The most secure system in the world is vulnerable to cyberattack if users choose passwords that are easy to guess. For that reason, many common systems and website employ password meters—indicators, using graphics or text, that show the strength of the user’s chosen passwords.

However, some of the advice offered on common password meters on some of the world’s most popular websites is inconsistent and misleading, and it could be doing more harm than good, according to a study from the University of Plymouth that assessed the effectiveness of 16 password meters that people are likely to use or encounter on a regular basis.

The study tested 16 passwords against the various meters, with 10 of them being ranked among the world’s most commonly used passwords, including “password” and “123456.” The meters used were from popular online websites as well as various handheld devices. Of the 10 explicitly weak passwords, only five of them were consistently scored as such by all the password meters, while “Password1!” performed far better than it should do and was even rated strongly by three of the meters.

Apart from the vulnerability to cyberattack, this inconsistency among common password meters fails to educate users about what constitutes a secure password.

“What this study shows is that some of the available meters will flag an attempted password as being a potential risk whereas others will deem it acceptable,” says study author Steve Furnell, of the Centre for Security, Communications and Network Research at the University of Plymouth. “Security awareness and education is hard enough, without wasting the opportunity by offering misleading information that leaves users misguided and with a false sense of security.”

In previous work, Furnell has suggested that global companies such as Amazon could be doing more to raise awareness of the need for better password practices. He has also shown that over the space of a decade, most of the top 10 English-speaking websites had not updated the password guidance they offer consumers despite the increased threat of global cyberattacks.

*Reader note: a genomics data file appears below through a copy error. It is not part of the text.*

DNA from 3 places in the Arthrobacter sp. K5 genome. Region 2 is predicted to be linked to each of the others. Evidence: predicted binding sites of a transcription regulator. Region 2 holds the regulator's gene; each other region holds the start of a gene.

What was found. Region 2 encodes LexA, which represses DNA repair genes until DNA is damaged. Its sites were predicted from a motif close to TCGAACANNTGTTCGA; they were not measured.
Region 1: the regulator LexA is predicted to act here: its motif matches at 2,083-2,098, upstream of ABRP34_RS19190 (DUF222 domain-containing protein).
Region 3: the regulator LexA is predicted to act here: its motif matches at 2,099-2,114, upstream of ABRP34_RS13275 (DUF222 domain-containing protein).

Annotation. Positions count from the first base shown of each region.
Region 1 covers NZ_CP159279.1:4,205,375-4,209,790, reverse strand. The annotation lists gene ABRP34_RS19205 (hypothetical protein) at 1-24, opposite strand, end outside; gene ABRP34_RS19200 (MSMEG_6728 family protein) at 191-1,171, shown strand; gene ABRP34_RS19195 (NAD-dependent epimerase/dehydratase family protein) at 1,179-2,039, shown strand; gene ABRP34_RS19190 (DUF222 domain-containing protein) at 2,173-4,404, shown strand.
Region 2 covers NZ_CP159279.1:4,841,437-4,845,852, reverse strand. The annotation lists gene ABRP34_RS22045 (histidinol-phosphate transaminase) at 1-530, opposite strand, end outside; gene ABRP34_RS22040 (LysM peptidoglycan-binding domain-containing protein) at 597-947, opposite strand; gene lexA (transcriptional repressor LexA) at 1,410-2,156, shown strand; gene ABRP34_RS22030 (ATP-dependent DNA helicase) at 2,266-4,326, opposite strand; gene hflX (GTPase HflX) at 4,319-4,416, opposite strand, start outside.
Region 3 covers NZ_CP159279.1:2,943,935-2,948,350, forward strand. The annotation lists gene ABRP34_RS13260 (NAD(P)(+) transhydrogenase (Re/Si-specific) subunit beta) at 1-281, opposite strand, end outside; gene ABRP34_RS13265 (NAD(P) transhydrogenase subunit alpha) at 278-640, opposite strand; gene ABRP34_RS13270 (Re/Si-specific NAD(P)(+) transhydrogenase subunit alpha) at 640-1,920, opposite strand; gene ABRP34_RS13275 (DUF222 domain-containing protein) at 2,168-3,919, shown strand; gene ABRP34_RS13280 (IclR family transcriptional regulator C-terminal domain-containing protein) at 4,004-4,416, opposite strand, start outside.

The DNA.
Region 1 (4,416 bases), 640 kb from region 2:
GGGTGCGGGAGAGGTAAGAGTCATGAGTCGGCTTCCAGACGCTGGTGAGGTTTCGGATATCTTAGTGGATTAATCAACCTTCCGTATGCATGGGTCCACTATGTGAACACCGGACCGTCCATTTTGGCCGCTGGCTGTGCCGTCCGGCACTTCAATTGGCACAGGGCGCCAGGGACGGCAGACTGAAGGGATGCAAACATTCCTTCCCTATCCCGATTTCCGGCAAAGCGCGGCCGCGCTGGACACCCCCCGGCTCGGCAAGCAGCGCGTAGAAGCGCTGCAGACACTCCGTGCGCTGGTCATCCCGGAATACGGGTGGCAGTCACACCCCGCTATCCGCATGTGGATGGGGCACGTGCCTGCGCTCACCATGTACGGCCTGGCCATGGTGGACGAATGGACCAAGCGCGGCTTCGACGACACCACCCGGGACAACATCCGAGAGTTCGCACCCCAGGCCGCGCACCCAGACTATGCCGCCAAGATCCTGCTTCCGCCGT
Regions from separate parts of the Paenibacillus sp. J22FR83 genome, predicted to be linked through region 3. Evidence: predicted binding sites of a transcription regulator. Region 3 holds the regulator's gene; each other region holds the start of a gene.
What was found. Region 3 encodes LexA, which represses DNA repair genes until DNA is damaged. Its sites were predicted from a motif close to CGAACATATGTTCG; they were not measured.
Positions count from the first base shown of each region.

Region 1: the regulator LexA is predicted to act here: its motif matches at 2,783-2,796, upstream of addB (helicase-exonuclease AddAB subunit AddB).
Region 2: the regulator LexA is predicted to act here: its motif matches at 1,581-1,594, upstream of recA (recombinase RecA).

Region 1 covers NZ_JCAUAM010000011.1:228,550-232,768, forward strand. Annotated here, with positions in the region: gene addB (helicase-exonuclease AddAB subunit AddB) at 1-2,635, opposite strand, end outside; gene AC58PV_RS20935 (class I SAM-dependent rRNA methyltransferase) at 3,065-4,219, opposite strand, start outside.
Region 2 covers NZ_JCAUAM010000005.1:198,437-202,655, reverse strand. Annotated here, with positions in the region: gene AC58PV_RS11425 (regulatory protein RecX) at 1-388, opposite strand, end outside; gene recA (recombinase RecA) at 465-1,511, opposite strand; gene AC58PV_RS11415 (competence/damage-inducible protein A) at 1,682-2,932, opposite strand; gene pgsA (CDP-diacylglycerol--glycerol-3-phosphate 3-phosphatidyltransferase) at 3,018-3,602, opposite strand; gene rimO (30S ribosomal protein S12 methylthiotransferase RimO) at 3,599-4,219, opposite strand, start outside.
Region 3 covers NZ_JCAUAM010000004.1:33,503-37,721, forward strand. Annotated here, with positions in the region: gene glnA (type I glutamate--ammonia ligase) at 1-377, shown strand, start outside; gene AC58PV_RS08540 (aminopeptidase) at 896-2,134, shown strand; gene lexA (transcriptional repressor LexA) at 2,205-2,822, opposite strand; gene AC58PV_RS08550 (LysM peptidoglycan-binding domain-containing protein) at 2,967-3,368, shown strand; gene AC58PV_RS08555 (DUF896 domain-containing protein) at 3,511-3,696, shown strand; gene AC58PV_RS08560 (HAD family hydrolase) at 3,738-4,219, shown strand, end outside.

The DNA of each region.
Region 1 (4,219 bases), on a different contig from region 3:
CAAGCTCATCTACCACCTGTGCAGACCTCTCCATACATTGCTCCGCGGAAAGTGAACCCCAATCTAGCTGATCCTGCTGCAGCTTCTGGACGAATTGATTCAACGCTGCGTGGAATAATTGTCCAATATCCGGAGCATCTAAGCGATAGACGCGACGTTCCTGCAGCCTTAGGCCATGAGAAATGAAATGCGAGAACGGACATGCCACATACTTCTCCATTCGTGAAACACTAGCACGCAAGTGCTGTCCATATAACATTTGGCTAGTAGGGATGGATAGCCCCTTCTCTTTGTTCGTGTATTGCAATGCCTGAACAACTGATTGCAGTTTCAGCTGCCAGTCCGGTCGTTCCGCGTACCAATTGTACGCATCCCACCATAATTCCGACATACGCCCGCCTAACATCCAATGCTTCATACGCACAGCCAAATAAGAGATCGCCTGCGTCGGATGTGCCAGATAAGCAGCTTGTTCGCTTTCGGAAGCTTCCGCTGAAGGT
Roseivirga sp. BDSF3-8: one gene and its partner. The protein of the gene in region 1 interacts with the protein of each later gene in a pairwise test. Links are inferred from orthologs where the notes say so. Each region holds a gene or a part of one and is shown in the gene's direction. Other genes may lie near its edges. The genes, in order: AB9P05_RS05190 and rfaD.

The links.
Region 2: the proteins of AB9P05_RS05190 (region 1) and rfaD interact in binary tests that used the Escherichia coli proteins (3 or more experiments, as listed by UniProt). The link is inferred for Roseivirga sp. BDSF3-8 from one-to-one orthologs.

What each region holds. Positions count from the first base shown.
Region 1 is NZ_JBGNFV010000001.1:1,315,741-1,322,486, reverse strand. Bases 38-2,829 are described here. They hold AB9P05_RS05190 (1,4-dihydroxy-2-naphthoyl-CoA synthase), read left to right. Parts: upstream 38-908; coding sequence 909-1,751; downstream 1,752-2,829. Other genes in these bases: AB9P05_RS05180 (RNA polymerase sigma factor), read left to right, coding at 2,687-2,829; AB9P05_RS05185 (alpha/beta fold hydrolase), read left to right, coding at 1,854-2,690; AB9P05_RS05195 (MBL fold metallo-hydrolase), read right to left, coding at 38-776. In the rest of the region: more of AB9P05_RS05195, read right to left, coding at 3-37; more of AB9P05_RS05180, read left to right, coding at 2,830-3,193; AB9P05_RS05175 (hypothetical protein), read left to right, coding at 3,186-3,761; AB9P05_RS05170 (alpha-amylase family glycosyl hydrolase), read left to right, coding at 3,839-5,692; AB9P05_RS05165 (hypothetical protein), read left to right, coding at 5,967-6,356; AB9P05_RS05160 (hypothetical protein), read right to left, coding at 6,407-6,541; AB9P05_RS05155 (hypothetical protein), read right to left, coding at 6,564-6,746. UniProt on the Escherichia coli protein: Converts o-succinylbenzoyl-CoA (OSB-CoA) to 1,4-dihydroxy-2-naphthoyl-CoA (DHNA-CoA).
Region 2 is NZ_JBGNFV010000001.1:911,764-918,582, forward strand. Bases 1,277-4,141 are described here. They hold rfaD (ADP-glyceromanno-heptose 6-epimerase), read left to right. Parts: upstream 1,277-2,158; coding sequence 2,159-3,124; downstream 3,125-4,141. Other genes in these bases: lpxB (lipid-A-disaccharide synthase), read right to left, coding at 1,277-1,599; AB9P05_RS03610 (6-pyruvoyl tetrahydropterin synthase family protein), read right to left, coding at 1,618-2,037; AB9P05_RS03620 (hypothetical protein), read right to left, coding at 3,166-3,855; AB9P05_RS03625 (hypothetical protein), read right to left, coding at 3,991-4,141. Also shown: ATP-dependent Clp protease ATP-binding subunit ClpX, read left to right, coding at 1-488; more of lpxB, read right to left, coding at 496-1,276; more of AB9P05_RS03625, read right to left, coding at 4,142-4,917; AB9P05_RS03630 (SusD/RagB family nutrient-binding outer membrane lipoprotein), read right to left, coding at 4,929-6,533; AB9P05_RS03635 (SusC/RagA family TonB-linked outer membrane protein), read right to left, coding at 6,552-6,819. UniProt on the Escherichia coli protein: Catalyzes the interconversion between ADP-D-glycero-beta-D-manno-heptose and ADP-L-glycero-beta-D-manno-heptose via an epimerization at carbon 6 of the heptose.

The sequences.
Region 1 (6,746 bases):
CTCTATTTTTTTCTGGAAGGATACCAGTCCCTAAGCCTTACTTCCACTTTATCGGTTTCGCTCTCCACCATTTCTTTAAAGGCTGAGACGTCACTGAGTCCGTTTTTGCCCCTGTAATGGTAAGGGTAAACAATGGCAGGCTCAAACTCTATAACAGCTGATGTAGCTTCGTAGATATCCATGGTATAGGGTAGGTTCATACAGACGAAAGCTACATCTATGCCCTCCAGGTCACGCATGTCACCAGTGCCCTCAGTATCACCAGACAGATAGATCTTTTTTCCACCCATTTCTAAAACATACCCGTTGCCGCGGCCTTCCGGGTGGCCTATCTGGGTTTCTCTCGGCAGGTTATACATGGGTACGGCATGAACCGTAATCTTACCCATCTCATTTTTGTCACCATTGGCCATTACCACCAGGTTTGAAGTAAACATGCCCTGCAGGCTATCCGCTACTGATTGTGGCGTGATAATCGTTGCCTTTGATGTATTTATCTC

One positive finding of Furnell’s most recent study was that a browser-generated password was consistently rated strong, meaning users can seemingly trust these features to do a good job.

“Password meters themselves are not a bad idea, but you clearly need to be using or providing the right one,” Furnell wrote in his study’s conclusion. “It is also worth remembering that, regardless of how the meters handled them, many systems and sites would still accept the weak passwords in practice and without having offered users any advice or feedback on how to make better choices.

“While all the attention tends to focus on the replacement of passwords, the fact is that we continue to use them with little or no attempt being made to support users in doing so properly. Credible password meters can have a valuable role to play but misleading meters work against the interest of security and can simply give further advantage to attackers.”


  1. Furnell S. Password meters: Inaccurate advice offered inconsistently? Computer Fraud & Security. 2019;11:6–14.